Nic Bonding/Teaming Howto

Discussion in 'HOWTO-Related Questions' started by themachine, Dec 2, 2005.

  1. themachine

    themachine New Member HowtoForge Supporter

    I know some of you have seen this howto:

    However, some people were having issues getting it working properly. So, I wanted to start the thread and see if this is working for people or not. I just updated it with some key changes (typos... left overs from Woody config) and I think it should work solid now.

    Let me know if there are any questions maybe I could help.
  2. lxtwin

    lxtwin New Member

    Not quite right

    Hi there,
    Have you got this working on RHEL 4 where eth0 & eth1 = bond0 failover mode
    and eth2 & eth3 = bond1 in failover mode. I have this working on SLES9 and RHEL3 but not on 4?

  3. themachine

    themachine New Member HowtoForge Supporter

    What exactly isn't working? Are you getting errors, do the logs note anything...?

    I don't exactly have a RHEL box available to me right now, but I might be able to make something happen.
  4. william

    william New Member

    Bonding- trying to understand more

    I have three internet connections, dsl, satellite and a modem. If i bond all three connections ie eth0 eth1 eth2 then route bond1 to a local network, will the local network get a internet speed equal to the dsl + satellite + modem? And will it share equally to all three, because the dsl is faster than the modem?

    modem ---|
    dsl ---|---bond1(eth0,1,2)---linux---eth3---|---local network
    kuband ---|

    Many Thanks

  5. themachine

    themachine New Member HowtoForge Supporter

    I am not exactly sure what you are attempting to accomplish. The main goal of bonding is failover in the event that one of your network links fails. If all 3 nic are bonded, and connected to DSL... your bottleneck (speed limitation) will be that of the DSL link. You're not going to increase your DSL speed by bonding multiple NIC to the DSL connection.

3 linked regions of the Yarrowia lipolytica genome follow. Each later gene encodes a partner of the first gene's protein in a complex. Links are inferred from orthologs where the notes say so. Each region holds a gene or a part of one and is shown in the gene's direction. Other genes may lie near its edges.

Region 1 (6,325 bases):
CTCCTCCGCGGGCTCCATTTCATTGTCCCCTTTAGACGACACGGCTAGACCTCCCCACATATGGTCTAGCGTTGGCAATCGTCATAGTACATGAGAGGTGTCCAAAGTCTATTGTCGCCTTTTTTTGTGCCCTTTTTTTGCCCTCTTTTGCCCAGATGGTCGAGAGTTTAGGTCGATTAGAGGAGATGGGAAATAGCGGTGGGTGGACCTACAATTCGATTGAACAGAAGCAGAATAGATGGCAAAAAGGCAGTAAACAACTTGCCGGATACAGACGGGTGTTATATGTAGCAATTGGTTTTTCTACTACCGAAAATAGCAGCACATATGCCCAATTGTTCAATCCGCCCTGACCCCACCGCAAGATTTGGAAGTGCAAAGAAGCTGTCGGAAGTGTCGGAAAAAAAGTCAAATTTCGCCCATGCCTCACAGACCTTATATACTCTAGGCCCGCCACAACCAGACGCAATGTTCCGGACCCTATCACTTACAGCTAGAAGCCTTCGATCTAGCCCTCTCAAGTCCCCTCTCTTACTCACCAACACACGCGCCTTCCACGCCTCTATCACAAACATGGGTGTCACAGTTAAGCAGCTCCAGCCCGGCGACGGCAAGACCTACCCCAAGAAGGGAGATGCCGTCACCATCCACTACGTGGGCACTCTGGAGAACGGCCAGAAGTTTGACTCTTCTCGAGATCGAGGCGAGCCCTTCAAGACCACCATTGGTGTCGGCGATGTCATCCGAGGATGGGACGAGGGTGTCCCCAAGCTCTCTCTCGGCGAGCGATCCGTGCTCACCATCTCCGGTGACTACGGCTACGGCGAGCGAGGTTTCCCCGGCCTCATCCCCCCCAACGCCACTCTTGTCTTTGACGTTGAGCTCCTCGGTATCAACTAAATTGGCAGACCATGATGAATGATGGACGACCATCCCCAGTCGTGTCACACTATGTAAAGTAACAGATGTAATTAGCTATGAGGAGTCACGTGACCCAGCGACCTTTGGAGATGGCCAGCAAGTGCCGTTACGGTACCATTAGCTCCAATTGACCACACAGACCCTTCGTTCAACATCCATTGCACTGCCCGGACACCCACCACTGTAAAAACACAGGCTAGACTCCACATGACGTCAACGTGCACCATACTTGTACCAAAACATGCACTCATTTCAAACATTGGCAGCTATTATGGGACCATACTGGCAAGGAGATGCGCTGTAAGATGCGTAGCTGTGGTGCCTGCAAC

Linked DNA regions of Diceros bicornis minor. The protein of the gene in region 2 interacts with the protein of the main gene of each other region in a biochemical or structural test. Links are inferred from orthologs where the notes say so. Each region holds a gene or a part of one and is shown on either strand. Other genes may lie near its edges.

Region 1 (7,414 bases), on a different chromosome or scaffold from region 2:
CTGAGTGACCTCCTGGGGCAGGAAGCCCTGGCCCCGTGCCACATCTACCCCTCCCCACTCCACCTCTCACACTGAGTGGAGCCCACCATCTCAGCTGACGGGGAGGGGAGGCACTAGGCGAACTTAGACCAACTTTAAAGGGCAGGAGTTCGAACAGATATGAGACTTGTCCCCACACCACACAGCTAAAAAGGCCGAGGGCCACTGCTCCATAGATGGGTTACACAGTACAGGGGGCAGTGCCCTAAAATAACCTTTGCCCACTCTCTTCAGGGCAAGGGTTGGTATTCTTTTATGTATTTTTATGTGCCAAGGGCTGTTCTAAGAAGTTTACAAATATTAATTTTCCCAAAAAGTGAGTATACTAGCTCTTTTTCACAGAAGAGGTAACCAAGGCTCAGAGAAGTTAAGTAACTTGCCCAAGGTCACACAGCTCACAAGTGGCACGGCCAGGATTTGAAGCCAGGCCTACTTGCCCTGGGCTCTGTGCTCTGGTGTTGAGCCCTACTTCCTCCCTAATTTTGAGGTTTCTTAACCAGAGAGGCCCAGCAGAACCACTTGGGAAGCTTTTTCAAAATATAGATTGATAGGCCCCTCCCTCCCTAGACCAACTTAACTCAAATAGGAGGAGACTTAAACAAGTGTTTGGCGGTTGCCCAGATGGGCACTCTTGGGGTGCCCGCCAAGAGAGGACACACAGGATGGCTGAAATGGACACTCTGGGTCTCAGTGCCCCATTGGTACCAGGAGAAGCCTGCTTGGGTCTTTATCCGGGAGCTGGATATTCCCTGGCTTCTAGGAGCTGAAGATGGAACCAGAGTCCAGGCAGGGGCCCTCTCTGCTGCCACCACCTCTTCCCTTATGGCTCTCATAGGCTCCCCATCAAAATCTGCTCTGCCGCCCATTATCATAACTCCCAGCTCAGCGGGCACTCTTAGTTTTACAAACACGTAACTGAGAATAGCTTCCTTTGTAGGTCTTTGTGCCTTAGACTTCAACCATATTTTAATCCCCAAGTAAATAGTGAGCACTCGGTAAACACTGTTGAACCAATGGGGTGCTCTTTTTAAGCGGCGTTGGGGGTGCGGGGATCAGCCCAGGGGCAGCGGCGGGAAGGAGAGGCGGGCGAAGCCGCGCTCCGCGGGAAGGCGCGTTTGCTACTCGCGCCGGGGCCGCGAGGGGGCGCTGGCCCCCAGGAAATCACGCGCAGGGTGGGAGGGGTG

Additionally, all links need to be a part of the same VLAN.
  6. aixguy

    aixguy New Member

    I am working with a Ubuntu server install
    My goal is to get NIC failover such as we have on our AIX servers. If on path fails the other takes over instantly.
    I follow the instructions here:

    And I have had some success.
    bond0 comes up and it functional, but I think this is a trunk set up rather than failover. All three adapter have the same MAC and I don't think that is correct. In the AIX would the new sudo adapter like bond0 has the mac of the first nic, and when it fails over to the other NIC keeps the address of the first. However, the 2 physical NICs keep there real MACs when you look at the devices. Also neither of the physical nics are up or show up in ifconfig..

    When we pull the cable hooked to eth0 the only way we can get the server to fail over, is to initiate a connection from the server to someting .. ie ping some other box. If we don't do this, we can not get to the box from the rest of the network. The other issue is that this config does not come back after a reboot. After rebooting there is no bond0 and no network connection.
    Thanks in advance for any insite, I am new to Linux and am getting frustrated with not being able to find the answers I need.
  7. themachine

    themachine New Member HowtoForge Supporter

    It would sound to me, that if the 'bond0' device does not load on boot up then you have not configured the module properly in '/etc/modutils/aliases'. You need to add something like the following:

    alias bond0 bonding

    Once in '/etc/modutils/aliases', you need to run 'update-modules'. This is the Debian way of doing things, and I assume the Ubuntu way. If not, simply add 'alias bond0 bonding' to /etc/modules.conf. You also need the aliases for your physical NICs (I believe).